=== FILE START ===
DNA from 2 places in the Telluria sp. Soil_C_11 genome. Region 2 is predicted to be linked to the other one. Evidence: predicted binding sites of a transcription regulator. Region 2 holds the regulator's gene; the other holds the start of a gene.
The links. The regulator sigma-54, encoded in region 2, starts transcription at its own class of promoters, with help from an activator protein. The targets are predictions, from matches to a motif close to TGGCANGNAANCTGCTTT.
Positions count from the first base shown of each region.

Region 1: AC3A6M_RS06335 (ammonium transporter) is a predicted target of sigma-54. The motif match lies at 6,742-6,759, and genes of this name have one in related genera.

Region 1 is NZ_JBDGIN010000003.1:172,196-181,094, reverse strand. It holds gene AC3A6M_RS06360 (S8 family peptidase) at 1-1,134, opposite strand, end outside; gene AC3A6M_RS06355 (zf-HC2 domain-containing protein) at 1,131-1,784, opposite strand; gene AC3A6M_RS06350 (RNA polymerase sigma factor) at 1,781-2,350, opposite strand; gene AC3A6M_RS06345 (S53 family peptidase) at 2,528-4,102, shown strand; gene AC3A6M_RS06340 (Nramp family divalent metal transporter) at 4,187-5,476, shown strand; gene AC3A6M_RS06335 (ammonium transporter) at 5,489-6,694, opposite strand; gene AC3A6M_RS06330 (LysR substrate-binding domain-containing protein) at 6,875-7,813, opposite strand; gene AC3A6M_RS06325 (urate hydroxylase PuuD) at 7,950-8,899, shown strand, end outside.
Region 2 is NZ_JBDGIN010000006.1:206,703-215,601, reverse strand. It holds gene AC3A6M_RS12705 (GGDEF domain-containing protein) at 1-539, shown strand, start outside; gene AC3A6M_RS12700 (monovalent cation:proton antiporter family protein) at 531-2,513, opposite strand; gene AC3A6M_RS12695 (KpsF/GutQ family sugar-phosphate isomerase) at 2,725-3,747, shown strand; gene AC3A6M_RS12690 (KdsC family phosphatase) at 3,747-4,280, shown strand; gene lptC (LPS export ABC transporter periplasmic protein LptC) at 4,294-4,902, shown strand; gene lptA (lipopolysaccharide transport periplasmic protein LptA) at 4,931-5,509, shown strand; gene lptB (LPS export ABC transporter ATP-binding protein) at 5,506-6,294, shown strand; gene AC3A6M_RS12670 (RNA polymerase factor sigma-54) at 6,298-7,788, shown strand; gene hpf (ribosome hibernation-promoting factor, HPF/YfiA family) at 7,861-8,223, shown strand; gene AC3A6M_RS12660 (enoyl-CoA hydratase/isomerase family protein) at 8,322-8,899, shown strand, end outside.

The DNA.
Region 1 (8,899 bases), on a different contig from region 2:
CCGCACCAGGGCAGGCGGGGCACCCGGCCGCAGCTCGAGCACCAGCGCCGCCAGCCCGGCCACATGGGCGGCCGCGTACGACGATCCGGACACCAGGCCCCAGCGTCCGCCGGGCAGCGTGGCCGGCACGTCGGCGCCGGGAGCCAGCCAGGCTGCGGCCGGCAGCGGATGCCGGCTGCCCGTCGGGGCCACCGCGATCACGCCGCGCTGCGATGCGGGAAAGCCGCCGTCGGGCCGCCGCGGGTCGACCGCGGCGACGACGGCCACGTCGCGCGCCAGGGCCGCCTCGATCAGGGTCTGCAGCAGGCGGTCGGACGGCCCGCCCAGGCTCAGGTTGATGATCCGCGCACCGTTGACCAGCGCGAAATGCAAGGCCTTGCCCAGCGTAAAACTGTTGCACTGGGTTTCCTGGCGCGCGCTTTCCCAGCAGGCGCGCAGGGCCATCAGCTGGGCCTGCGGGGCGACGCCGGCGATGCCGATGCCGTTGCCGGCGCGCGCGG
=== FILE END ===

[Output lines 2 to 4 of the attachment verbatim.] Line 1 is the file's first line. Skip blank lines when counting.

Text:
The links. The regulator sigma-54, encoded in region 2, starts transcription at its own class of promoters, with help from an activator protein. The targets are predictions, from matches to a motif close to TGGCANGNAANCTGCTTT.
Positions count from the first base shown of each region.

Region 1: AC3A6M_RS06335 (ammonium transporter) is a predicted target of sigma-54. The motif match lies at 6,742-6,759, and genes of this name have one in related genera.